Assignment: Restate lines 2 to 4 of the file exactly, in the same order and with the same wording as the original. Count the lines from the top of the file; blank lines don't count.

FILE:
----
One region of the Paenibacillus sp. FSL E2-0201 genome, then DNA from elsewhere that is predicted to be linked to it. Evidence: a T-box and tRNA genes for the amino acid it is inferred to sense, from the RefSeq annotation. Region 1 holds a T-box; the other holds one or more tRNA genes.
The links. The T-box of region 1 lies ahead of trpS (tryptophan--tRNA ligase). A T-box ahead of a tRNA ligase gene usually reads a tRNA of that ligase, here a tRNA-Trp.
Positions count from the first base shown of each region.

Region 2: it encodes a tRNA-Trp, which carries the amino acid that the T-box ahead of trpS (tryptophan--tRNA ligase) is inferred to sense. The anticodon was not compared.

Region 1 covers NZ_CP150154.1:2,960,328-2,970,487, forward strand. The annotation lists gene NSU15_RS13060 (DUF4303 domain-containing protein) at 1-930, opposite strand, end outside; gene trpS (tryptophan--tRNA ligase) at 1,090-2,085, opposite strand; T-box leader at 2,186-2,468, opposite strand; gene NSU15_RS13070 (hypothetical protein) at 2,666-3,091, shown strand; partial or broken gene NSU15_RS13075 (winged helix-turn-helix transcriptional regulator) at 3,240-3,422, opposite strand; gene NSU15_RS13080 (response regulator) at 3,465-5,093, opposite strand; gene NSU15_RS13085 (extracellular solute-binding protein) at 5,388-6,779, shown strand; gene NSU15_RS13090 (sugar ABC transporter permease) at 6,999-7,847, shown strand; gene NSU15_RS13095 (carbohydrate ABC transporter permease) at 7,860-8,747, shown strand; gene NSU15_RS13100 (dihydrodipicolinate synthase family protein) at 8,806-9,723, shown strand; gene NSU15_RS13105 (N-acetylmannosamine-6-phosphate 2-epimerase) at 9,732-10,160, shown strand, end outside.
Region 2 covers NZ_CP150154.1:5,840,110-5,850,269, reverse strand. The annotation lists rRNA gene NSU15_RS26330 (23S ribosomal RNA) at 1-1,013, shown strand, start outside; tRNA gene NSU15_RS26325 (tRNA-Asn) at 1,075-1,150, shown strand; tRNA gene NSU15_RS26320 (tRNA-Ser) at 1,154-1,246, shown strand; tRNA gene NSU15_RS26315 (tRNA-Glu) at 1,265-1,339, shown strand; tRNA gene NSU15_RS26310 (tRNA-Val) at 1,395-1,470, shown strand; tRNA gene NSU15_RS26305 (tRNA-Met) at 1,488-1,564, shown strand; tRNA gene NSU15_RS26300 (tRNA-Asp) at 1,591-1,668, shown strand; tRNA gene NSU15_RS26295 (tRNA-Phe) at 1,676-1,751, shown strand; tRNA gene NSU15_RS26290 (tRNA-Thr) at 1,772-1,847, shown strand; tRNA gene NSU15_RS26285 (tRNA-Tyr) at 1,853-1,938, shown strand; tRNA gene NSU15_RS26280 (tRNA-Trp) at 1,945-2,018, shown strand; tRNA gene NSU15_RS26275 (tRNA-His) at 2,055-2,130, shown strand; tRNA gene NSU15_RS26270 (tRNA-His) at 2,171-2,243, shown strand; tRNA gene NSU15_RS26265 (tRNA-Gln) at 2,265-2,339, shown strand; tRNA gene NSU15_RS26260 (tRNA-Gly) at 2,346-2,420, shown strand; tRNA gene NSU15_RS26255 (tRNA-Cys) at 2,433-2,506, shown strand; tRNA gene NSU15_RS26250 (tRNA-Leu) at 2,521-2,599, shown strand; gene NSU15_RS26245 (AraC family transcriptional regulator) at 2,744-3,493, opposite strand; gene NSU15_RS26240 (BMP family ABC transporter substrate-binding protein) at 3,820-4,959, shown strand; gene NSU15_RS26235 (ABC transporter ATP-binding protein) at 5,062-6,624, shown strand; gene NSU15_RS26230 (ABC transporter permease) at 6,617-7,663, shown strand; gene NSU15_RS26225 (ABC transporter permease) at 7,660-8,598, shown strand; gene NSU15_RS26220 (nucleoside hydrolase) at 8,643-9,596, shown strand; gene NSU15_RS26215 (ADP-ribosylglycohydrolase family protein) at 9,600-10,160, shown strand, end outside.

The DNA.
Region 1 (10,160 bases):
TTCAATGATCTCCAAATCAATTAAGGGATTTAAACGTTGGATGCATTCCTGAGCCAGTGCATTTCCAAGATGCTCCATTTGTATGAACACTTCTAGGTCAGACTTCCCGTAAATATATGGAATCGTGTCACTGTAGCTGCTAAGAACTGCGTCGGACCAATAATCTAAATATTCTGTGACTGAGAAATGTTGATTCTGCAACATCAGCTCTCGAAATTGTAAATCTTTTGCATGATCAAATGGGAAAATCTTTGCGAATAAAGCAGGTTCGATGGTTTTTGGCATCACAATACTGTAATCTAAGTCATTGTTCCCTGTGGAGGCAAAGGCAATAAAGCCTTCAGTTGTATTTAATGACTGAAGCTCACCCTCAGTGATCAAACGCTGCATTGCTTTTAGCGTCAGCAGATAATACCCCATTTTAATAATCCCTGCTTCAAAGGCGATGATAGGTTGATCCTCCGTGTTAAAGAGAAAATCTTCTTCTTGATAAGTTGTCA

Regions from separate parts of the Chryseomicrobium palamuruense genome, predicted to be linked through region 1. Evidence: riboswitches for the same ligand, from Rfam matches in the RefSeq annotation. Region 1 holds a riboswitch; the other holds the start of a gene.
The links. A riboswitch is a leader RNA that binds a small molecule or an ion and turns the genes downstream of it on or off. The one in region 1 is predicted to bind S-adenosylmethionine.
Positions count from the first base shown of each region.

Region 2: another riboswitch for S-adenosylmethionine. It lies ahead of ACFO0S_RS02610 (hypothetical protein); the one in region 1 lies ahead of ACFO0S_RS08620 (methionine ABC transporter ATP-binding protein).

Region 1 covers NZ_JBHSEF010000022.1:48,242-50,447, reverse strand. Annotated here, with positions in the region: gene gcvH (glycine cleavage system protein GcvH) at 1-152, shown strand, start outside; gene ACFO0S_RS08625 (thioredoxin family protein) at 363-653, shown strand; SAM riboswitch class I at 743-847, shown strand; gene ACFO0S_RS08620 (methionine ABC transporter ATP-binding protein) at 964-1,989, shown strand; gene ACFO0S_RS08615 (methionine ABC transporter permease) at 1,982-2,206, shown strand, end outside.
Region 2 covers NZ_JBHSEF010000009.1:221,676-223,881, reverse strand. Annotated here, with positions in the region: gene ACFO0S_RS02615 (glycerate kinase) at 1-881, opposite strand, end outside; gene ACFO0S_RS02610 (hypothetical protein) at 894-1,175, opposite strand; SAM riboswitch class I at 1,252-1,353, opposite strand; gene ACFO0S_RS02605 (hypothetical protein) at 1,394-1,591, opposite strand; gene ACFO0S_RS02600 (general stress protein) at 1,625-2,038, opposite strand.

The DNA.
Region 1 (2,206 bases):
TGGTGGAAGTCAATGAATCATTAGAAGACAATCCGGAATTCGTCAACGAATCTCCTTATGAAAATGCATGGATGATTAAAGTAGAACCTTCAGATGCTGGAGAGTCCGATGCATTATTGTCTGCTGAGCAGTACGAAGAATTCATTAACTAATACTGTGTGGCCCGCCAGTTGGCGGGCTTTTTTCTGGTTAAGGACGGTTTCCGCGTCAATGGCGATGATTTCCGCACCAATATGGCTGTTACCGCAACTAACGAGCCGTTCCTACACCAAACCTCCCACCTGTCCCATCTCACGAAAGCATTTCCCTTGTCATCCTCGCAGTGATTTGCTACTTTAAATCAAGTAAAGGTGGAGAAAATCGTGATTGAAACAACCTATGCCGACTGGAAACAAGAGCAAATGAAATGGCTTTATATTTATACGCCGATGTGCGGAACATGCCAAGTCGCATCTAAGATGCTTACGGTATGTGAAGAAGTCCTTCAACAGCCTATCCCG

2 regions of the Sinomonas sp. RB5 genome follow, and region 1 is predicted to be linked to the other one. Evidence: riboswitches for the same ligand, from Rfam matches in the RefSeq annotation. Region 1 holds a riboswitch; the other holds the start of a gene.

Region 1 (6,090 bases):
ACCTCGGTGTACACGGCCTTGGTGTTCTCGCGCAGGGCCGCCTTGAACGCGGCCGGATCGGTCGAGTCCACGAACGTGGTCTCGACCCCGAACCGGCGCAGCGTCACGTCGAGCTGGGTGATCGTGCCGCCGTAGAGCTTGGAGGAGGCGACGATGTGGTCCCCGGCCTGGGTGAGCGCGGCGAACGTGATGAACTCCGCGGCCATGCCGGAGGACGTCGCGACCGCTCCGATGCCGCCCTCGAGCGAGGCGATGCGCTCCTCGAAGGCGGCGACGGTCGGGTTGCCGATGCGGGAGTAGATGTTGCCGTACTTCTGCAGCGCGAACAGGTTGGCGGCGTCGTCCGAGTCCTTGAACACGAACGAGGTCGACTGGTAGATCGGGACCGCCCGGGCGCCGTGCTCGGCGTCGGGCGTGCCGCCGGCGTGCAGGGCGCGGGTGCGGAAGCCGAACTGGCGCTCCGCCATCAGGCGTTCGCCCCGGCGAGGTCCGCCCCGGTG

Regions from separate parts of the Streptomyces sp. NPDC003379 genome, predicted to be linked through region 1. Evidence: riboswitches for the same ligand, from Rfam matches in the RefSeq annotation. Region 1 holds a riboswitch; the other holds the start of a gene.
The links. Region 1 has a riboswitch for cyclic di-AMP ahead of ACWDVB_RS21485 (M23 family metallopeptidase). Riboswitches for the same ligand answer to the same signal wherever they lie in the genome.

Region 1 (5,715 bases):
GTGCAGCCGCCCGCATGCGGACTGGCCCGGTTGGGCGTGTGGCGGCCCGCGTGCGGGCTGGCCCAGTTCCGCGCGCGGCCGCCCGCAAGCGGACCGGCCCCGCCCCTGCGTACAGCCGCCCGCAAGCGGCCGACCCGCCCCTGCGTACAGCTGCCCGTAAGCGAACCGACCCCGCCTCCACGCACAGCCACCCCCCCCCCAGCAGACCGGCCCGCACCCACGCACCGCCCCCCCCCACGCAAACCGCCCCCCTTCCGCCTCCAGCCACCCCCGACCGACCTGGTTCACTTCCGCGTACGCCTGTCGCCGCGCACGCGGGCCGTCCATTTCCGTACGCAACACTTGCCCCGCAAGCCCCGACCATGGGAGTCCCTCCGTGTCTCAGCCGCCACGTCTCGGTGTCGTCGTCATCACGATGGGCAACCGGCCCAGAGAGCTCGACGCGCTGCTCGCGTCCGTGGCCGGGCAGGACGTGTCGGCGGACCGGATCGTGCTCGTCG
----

The links. The T-box of region 1 lies ahead of trpS (tryptophan--tRNA ligase). A T-box ahead of a tRNA ligase gene usually reads a tRNA of that ligase, here a tRNA-Trp.
Positions count from the first base shown of each region.

Region 2: it encodes a tRNA-Trp, which carries the amino acid that the T-box ahead of trpS (tryptophan--tRNA ligase) is inferred to sense. The anticodon was not compared.